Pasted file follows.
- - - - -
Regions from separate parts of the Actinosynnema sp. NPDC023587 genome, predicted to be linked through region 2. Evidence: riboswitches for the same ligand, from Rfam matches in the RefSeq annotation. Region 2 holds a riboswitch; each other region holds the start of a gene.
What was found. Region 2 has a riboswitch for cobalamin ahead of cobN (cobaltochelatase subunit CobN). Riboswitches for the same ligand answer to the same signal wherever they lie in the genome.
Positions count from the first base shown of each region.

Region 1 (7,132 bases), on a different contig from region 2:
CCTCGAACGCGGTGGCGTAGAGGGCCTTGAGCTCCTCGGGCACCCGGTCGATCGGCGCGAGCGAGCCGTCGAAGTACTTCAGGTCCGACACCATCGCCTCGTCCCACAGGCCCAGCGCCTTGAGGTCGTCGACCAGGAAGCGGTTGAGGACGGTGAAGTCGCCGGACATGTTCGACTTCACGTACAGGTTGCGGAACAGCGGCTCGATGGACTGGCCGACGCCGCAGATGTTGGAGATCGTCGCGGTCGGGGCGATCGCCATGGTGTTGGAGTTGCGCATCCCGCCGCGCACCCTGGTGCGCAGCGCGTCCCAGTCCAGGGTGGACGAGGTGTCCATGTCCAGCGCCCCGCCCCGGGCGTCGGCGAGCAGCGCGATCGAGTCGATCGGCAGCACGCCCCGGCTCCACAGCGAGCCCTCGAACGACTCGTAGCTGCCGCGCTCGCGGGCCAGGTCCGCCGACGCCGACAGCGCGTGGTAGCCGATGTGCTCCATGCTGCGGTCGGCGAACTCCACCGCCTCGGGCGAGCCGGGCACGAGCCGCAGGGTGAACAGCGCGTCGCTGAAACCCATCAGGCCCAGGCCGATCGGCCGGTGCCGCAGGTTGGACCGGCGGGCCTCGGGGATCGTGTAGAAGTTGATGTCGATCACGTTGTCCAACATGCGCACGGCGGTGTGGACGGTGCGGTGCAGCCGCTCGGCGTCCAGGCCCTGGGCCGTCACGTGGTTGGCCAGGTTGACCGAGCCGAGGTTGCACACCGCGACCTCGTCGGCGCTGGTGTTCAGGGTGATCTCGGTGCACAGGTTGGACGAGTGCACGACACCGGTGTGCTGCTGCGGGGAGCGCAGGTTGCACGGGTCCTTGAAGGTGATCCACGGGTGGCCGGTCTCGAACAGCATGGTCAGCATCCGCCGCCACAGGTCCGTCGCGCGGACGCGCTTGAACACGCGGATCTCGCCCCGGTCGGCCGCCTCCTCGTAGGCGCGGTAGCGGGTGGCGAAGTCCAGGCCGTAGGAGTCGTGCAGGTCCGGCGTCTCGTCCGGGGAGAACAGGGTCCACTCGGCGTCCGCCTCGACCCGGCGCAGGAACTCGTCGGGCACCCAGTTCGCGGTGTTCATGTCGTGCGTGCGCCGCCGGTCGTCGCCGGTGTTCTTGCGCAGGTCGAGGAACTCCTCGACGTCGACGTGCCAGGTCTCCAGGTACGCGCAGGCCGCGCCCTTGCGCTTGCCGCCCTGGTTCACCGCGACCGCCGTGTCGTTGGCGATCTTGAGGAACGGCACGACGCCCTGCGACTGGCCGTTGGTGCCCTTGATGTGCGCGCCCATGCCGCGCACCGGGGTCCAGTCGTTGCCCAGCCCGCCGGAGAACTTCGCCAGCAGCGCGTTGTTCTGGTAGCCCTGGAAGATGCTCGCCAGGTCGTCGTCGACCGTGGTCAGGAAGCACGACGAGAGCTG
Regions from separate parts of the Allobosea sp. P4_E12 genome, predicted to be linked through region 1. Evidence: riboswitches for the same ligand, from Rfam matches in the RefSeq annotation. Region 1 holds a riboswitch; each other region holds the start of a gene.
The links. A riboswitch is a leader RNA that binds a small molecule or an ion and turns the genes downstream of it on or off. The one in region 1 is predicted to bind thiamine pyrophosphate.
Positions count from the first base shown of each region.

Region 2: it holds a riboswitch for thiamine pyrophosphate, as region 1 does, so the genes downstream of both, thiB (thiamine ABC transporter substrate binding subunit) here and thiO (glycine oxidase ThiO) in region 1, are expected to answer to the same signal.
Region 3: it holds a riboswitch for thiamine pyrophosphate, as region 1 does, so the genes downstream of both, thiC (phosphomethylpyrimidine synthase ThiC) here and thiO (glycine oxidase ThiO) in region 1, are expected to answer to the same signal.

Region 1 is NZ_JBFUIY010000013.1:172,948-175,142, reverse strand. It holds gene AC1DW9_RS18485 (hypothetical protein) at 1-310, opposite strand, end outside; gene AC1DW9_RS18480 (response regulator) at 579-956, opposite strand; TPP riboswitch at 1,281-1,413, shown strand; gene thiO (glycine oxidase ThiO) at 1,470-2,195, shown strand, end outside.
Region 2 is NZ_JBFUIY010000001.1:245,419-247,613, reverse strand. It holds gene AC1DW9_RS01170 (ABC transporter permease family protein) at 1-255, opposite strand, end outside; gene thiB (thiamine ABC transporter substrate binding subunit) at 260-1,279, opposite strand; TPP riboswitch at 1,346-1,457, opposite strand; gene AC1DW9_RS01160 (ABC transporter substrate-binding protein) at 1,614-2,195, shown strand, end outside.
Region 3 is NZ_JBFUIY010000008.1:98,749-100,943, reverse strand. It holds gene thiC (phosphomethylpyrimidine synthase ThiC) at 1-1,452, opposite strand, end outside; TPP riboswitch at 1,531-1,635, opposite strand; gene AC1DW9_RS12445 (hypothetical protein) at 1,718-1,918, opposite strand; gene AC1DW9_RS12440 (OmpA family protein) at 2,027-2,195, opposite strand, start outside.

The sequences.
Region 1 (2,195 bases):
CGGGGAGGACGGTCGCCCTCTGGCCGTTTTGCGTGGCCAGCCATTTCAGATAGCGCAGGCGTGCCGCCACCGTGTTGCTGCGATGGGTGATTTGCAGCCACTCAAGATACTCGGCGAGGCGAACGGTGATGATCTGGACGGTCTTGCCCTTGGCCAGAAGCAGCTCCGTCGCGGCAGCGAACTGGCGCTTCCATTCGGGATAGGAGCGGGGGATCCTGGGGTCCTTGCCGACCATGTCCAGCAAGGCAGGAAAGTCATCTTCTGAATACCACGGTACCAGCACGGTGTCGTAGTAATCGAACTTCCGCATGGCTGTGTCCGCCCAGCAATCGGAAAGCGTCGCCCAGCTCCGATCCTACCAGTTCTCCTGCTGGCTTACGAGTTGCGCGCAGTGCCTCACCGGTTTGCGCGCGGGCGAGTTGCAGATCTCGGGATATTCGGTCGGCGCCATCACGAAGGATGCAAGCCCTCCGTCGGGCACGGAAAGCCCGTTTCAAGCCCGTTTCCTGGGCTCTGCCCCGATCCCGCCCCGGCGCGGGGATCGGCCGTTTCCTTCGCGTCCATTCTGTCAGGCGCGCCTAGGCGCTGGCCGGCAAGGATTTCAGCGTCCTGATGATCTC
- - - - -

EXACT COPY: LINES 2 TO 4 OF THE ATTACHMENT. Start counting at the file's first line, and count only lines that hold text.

What was found. Region 2 has a riboswitch for cobalamin ahead of cobN (cobaltochelatase subunit CobN). Riboswitches for the same ligand answer to the same signal wherever they lie in the genome.
Positions count from the first base shown of each region.

Region 1 (7,132 bases), on a different contig from region 2: